From the British tailor, tragically deceased in 2010, we keep in mind the spectacular creations and the head spinning heel-turns. But Alexander McQueen was first a true technician of the fabric. As he should be: between his 16 and 18 years, he learned the ropes at the illustrious tailor Anderson & Sheppard… Let us look back to a relatively unknown but key period in the creator’s life.
By Gino Delmas, in London.
Article originally published in L'Etiquette issue 3.
Him over there? Alexander McQueen from Anderson & Sheppard? The sentence doesn’t make sense. Neither does the union. On one side, a shooting star, on the other, a monumental institution. Modernity and creativity versus tradition and know-how. At Anderson & Sheppard’s, on endless bookshelves, are piled up threads of fine fabric and receipts from the firm’s customers. Cary Grant, Gary Cooper, Charlie Chaplin or Fred Astaire have been here. Prince Charles, Martin Scorsese and Brian Ferry are regulars. So do Calvin Klein and Tom Ford. Here, we promise to never change a thing, to offer always the same suit, always the best. For Alexander McQueen, the obsession was quite the opposite. A collection had to wipe the previous one clean in creative whirlwind positively out of control. His inspirations? Jack the Ripper, then Hitchcock’s The Birds, then Kubrick’s the Shining, then war. Provocative? Constantly. One season, the Britton directed on the catwalk derelict women, ‘raped women,’ was his justification. Another one, he had robots directly spray-paint his models’ dresses on. Alexander McQueen at Anderson & Sheppard? The alliance made no sense. And yet, it did happen. Between the age of 16 and 18, the lad that everyone then called ‘Lee’ learned how to tailor a suit in the honourable firm. A mere anecdote? No, the cornerstone of his career.
FOCUS, GIFTED, QUICK
The story begins in the Spring of 1985. Lee is 16-years-old, he had just left school, with no training, no prospect. For a few months he attends night classes At West Ham Technical College. Next to stay-at-home moms and wannabe artists, he learns the basics of drawing. In a Pub of his neighbourhood, in Stratford, in East London, Lee sometimes earns a few quids serving pie & mash to the local workers. The rest of the time, the teenager listens to house music, goes through piles of books on ornithology, which fascinates him, and peruse the few fashion magazine that go through his hands. Lee feels the creative type, but isn’t again the idea of watching TV, lounging on the couch of the modest family home on Biggerstaff Road. One day, the BBC happens to show a feature on Savile Row. Subdued ambience. Striped flannels. Tailor’s scissors. The documentary praises the English know-how but worries about the lack of workers. Prestigious London tailor shops are desperately looking for apprentices. Joyce, Lee’s mother, a social science teacher, is sitting on the coach next to him. For her, it clicks immediately. Why not go? Why not try his luck?For once, Lee isn’t against the idea of trying. Lucky, since his father, a cabbie, exasperated by his son’s laziness, does not give him much of a choice…
A few days later, there he is on Savile Row, dressed in his usual baggy jeans and his everlasting black Doc Martens. But what door to knock on, without any contact or leg up? On instinct, he heads for Anderson & Sheppard, the biggest name, the one he heard most through the years. Lucky shot. The tailor is looking for workers, and the current policy is to recruit young people without any formal training nor experience, more likely to learn the house’s ways quickly. Lee is asked to come back three days later. On that day, at the hour set, he climbs to the third store and sets his stuff on a large wooden table, marked by both time and scissors cut. It is divided in four spaces, each an assigned working station. Lorraine and Wendy, two other apprentices, have been working here for a few months already. The last corner is occupied by Cornelius O’Callaghan, a fifty-something Irishman strict and silent, whom everybody calls ‘Con.’ He’s one of the best tailor in the house and probably one of the best in London. ‘Con was a historical figure of Anderson & Sheppard,’ remembers Rose Mary, now in charge of vests. ‘He was part of a generation which learn tailoring right after the war. He had the rigour and discipline of this generation that went through the army or the marine. With him, you had to work and shut up.’ Without delay, Con gives young Lee a thimble, some needles and some threads.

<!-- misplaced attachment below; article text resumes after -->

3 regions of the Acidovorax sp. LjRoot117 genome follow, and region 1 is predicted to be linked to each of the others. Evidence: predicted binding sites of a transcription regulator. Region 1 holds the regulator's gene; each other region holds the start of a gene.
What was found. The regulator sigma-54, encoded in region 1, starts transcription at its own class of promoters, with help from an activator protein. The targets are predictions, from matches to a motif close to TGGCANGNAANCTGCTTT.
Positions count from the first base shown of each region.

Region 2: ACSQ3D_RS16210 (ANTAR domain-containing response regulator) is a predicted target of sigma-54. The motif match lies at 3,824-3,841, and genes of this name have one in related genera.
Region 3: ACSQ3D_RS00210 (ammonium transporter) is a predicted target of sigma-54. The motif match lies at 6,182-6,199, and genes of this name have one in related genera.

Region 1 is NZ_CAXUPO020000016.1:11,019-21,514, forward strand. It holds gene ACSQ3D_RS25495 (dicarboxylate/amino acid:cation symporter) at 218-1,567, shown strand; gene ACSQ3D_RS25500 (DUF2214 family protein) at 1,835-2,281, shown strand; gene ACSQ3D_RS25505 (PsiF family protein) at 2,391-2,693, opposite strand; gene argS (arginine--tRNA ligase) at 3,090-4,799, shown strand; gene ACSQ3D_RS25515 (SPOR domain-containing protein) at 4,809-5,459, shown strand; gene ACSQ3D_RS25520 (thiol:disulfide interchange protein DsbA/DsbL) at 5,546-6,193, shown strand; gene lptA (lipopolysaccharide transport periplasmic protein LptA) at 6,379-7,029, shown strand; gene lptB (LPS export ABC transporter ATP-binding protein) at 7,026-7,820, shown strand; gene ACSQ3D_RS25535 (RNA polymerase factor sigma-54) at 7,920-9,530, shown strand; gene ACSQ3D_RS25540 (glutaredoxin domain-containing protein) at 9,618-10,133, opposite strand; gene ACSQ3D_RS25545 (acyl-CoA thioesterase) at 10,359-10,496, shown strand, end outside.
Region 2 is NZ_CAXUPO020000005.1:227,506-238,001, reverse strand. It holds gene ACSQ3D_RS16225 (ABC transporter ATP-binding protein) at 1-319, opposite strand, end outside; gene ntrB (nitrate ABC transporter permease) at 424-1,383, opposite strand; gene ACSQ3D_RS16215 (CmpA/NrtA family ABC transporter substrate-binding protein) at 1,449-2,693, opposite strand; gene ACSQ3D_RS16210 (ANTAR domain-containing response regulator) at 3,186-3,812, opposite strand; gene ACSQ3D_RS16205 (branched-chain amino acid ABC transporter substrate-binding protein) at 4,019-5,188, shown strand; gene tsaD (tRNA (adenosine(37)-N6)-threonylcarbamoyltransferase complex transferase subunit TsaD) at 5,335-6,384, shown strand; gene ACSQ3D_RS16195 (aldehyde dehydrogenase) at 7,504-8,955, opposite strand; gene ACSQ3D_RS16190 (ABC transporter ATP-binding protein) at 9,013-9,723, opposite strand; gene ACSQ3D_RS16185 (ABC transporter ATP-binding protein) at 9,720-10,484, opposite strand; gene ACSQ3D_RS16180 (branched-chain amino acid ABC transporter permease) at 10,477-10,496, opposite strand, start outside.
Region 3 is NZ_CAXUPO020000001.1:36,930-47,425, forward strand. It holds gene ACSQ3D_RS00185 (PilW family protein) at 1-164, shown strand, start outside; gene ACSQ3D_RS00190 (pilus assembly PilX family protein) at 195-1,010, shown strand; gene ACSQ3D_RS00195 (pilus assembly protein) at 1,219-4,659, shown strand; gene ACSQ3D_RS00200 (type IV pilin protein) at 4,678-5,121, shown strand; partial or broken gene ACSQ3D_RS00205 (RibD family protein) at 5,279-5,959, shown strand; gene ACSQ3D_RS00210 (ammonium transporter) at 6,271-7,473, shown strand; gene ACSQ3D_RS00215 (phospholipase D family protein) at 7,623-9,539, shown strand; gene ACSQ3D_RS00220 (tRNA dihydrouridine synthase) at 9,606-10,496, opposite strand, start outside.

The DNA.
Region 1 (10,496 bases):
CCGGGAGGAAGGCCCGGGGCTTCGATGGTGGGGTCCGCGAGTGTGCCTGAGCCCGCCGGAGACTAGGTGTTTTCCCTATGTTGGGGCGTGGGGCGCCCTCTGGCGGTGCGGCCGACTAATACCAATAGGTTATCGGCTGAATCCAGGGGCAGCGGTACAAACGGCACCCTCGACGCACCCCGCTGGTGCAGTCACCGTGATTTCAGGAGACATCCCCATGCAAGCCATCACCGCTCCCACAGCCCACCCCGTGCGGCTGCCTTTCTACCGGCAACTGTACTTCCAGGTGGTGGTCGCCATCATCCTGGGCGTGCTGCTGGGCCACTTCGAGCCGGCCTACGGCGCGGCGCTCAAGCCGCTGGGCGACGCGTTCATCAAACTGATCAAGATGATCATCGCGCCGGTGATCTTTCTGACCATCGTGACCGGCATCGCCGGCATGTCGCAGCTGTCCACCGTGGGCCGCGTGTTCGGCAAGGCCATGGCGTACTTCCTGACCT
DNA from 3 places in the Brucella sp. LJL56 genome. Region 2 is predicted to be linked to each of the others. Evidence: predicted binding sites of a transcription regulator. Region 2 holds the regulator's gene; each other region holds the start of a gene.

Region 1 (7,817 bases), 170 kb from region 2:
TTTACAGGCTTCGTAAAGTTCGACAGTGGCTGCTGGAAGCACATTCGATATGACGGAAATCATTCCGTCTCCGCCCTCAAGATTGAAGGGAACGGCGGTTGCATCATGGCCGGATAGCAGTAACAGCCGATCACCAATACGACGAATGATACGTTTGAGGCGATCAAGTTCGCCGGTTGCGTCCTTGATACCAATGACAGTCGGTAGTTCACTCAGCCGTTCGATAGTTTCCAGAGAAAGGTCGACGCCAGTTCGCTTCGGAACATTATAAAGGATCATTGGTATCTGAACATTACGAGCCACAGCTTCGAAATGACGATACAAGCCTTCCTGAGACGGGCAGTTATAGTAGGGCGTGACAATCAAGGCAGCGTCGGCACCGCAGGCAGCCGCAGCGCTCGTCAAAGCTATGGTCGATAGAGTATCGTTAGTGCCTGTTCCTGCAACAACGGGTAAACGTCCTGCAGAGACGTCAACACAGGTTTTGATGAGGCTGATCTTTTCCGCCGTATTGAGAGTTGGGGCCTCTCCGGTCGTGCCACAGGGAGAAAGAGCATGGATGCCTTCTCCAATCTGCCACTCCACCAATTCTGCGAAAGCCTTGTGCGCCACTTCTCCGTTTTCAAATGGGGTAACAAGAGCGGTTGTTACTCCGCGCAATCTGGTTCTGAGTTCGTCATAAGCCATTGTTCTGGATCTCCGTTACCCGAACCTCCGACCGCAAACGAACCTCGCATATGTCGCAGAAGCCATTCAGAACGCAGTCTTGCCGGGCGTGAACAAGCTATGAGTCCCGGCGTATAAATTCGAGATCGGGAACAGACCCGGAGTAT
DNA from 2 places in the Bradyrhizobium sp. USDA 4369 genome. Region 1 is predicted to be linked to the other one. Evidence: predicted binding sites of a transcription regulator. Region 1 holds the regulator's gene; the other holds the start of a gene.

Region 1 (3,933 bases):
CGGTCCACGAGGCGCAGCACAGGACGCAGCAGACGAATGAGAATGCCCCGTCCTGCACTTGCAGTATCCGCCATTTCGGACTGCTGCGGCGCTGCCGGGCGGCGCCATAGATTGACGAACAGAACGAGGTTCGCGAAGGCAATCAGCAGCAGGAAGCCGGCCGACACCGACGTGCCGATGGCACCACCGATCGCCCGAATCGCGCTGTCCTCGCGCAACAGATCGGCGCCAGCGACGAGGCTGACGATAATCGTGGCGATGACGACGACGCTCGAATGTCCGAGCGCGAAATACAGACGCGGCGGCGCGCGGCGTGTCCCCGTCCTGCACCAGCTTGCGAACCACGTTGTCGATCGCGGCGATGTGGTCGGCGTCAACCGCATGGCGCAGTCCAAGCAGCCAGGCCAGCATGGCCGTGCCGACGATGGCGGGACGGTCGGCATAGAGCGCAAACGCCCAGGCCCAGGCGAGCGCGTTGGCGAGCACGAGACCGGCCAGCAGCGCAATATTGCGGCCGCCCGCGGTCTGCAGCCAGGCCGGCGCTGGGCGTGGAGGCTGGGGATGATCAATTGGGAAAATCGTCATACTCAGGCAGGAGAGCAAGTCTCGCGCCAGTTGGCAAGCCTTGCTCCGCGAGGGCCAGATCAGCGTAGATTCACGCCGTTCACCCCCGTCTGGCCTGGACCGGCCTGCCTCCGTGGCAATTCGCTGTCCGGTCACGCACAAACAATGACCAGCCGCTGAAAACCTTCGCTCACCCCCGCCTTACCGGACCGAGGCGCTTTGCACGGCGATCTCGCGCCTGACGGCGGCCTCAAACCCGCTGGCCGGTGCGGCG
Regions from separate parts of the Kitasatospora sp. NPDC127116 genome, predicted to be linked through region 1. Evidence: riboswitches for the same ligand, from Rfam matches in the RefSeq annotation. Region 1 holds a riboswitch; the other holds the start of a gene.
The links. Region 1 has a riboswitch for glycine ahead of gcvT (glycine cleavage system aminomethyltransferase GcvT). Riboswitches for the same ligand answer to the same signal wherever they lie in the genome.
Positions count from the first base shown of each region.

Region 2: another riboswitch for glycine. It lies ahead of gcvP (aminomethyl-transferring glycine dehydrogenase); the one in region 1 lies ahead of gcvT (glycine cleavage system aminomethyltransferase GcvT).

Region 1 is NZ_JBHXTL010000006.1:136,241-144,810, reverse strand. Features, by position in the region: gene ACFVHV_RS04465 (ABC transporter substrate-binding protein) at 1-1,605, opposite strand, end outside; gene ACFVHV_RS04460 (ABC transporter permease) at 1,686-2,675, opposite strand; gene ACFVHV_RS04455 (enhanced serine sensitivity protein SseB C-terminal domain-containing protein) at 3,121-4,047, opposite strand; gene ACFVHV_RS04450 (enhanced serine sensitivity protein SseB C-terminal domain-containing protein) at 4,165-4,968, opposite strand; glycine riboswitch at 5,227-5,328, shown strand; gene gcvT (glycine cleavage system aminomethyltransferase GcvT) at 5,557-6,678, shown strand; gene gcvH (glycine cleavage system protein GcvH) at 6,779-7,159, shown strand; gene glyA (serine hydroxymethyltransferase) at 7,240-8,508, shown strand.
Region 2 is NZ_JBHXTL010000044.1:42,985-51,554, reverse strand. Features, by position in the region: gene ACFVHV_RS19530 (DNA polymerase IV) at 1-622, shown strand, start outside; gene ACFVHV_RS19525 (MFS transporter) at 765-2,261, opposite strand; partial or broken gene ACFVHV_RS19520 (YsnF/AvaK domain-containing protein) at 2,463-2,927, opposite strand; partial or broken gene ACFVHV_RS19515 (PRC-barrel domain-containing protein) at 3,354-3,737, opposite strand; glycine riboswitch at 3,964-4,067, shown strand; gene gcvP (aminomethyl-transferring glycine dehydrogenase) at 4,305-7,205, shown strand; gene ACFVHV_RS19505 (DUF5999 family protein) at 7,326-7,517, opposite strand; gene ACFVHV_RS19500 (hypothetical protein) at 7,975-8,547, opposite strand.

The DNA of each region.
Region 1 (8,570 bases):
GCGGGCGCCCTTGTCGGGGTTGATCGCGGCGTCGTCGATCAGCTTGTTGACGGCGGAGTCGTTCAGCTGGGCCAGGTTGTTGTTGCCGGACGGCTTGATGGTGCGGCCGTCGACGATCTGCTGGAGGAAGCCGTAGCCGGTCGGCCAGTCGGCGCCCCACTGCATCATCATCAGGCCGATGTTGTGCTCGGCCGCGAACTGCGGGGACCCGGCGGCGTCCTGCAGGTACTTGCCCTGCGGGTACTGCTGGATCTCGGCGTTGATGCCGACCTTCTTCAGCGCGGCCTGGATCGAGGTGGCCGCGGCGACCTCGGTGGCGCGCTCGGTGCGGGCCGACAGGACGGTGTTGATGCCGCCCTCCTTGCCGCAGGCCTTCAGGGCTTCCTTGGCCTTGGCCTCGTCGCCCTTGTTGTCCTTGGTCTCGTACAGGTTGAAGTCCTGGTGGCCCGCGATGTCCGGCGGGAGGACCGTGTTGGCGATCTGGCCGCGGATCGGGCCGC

Lee already know the basics of sewing, having learned with his mother and his sister Janet. For the latter, he had even already made several outfits, including a black tube dress. ‘So tight that I could hardly move my legs to walk up the stairs, but everybody kept complementing me when I was wearing it,’ says she. But his technical knowledge is limited, and tailoring, the art of making a suit, is for him a whole new universe. So, with application, he set out to work. The first lesson is about the inside of the jacket’s lapel. Lee learns. The days start at 8:30am and end at 5pm. One pause for tea in the morning, one in the afternoon, and a few minutes for lunch, usually a sandwich eaten on the corner of the table. Like the other apprentices in the firm, Lee earns 30 pounds a week. ‘It was something out of Dickens, legs folded on a bench, making lapels,’ he would sum up to the BBC in 1997.
Lee is an apprentice both hard-working and talented. ‘He was very focused, he wanted to learn how to make a jacket, and quickly. He had this latent determination,’ remembers Byron, now in charge of fitting pants at the tailor. ‘He had a real thirst for knowledge,’ confirms Derrick, another apprentice, present at the same time as McQueen. The results are coming to fruition. After the inside of the lapel, the young man learns interfacing, the inner pockets, then the outside of the lapel. At Anderson & Sheppard, it is considered normal for an apprentice starting from zero to learn to make a forward, an almost finished jacket, ready for the first fitting with the customer, in four years. Three at the most. But Lee reaches this point after only two years. He has mastered the characteristic Anderson & Sheppard shoulder, a supple shoulder with a high armhole, recognisable to this small surplus of fabric forming delicate folds and giving the impression of a larger breast and thinner waist. McQueen’s dexterity is such that sounds he sets up jackets destined to the firm’s most prestigious clients, like Prince Charles or Calvin Klein. ‘I was quick, I was good,’ he’ll brag to the BBC.